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150th Anniversary of London Underground

150th Anniversary of London Underground

Royal Mail issued ten new stamps to mark the 150th anniversary of the London Underground – the oldest underground railway network in the world.

The stamps will be issued on 9 January – exactly 150 years after the opening in 1863 of the first part of what was to become London’s Underground, the steam-driven Metropolitan Railway running between Paddington Station and Farringdon Street via Kings Cross.

The London Underground (often shortened to the Underground) is a rapid transit system in the United Kingdom, serving a large part of Greater London and some parts of Buckinghamshire, Hertfordshire and Essex.

It incorporates the oldest section of underground railway in the world, which opened in 1863 and now forms part of the Circle, Hammersmith & City, and Metropolitan lines and the first line to operate electric trains, in 1890, now part of the Northern line.

The oldest sections of the London Underground completed 150 years of operations on 10 January 2013. The Underground system is also colloquially known as the Tube. As commonly used today both by Londoners and in most official publicity, this term embraces the entire system.

It originally applied only to the deep-level lines with trains of a smaller and more circular cross-section, and served to distinguish them from the sub-surface “cut-and-cover” lines that were built first and originally used steam locomotives.

The earlier lines of the present London Underground network were built by various private companies. They became part of an integrated transport system in 1933 when the London Passenger Transport Board (LPTB) or London Transport was created.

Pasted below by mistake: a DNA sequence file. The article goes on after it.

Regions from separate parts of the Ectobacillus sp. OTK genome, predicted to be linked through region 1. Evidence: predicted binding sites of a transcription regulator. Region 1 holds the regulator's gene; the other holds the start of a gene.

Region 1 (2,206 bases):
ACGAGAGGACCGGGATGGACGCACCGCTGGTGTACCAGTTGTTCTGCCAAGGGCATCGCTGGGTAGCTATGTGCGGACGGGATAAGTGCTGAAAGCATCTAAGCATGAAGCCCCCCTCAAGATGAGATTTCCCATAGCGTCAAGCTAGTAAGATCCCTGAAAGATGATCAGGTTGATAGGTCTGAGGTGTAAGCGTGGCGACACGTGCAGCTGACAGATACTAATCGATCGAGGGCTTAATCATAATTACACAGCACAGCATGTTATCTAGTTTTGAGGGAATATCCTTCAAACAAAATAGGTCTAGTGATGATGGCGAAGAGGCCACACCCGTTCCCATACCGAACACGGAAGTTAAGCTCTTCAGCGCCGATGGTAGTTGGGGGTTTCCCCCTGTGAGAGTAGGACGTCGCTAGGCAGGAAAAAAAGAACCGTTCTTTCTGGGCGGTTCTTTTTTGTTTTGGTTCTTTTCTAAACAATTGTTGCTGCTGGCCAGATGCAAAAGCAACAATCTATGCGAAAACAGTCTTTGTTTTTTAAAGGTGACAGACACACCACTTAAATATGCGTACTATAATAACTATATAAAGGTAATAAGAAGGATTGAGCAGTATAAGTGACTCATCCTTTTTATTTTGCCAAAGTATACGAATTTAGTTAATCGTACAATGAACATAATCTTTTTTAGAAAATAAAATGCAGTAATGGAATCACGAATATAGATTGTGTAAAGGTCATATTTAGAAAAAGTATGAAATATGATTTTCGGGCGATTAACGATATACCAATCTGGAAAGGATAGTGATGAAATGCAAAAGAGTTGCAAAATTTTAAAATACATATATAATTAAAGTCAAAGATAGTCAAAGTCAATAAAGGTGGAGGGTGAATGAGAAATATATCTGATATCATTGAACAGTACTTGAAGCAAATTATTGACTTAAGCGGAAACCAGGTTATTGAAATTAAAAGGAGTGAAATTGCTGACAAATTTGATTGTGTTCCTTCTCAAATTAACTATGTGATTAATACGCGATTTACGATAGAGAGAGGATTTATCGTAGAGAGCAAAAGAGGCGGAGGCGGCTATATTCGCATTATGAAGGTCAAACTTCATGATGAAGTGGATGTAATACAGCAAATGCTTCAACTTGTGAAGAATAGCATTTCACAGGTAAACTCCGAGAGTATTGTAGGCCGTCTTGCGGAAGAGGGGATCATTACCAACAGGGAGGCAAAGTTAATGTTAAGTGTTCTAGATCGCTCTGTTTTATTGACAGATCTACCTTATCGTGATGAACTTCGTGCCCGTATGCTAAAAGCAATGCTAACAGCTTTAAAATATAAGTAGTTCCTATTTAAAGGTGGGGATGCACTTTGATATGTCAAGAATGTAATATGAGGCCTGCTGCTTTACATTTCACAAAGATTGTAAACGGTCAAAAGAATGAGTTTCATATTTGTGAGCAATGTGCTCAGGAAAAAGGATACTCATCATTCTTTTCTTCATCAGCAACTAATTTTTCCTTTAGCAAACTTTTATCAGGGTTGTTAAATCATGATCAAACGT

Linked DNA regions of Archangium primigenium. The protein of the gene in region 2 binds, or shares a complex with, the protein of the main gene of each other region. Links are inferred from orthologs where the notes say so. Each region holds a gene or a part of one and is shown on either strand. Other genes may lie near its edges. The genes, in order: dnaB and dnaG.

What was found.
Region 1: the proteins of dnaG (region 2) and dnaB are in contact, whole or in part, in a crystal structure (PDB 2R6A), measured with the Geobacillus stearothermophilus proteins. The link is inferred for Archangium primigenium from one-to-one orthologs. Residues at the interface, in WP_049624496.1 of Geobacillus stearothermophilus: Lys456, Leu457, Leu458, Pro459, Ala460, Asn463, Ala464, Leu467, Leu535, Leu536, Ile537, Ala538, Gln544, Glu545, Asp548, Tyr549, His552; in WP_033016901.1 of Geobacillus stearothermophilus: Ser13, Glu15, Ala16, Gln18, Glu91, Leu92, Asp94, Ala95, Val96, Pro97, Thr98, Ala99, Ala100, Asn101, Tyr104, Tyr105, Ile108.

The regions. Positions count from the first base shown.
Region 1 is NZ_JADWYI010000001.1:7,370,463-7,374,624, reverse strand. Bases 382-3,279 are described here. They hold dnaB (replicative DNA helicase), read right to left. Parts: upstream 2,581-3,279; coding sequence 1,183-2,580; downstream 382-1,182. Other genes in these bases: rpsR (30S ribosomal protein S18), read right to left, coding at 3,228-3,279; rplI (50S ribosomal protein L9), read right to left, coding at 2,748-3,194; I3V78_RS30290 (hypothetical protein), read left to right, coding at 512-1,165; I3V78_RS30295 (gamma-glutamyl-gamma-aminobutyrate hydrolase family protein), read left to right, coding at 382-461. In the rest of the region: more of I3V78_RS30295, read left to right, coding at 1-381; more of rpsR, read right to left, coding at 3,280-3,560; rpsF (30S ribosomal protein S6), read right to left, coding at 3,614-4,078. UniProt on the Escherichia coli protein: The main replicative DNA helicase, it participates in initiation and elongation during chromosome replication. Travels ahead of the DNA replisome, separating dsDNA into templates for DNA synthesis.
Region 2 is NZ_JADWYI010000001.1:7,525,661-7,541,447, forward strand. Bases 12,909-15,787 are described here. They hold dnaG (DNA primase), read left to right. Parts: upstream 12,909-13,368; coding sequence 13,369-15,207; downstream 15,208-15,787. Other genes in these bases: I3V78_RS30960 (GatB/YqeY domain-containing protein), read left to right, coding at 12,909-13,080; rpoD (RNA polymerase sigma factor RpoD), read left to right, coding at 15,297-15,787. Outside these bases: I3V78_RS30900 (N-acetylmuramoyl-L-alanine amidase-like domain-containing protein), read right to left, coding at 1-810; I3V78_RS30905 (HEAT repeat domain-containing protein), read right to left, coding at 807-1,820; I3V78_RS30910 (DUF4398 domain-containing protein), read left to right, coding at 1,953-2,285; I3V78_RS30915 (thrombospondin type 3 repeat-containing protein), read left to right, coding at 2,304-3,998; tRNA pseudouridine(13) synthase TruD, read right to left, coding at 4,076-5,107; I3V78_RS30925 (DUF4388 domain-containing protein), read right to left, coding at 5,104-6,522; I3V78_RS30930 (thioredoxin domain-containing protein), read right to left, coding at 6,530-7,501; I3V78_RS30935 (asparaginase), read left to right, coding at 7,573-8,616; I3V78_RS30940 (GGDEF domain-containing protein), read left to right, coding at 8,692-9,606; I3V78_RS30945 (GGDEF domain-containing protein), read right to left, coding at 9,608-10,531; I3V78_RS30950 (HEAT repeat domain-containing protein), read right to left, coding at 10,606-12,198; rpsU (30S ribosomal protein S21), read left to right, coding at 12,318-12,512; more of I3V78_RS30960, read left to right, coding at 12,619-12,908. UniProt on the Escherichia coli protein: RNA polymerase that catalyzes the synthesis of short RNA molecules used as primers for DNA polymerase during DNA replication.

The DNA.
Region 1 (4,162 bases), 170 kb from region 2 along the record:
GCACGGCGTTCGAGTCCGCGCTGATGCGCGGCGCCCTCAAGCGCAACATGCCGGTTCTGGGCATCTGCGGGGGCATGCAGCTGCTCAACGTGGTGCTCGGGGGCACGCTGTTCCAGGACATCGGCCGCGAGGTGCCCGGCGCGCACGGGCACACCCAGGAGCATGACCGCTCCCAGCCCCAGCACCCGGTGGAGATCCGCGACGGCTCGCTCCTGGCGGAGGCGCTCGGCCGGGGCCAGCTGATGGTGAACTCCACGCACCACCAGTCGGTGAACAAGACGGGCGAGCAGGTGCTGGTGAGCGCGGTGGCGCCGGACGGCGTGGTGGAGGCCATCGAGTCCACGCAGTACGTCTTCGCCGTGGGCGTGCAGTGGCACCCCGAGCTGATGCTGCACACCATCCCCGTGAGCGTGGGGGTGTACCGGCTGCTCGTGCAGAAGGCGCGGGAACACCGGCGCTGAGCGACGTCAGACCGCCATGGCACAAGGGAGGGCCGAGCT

The underground network became a separate entity in 1985, when the UK Government created London Underground Limited (LUL). Since 2003 LUL has been a wholly owned subsidiary of Transport for London (TfL), the statutory corporation responsible for most aspects of the transport system in Greater London, which is run by a board and a commissioner appointed by the Mayor of London.

The Underground serves 270 stations and has 402 kilometres (250 mi) of track, 45 per cent of which is underground. It is the fourth largest metro system in the world in terms of route miles, after the Seoul Metropolitan Subway, the Shanghai Metro and the Beijing Subway.

The Stamp Details are:
2nd class – the Metropolitan Railway; railway tunnelling
1st class – Edwardian commuters; Piccadilly Line’s Boston Manor Station
£1.28 – Classic rolling stock in 1938; Canary Wharf Station 1999

150th Anniversary of London Underground
The stamps in the miniature sheet show railway advertising posters.

Title: 150th Anniversary of London Underground
Date of Issue: 9 January 2013
Country: Great Britain
Denominations: 2nd class x 2, 1st class x 2, £1.28 x 2, 1st class, 77p, 87p & £1.28

Source: http://www.royalmail.com/stamps

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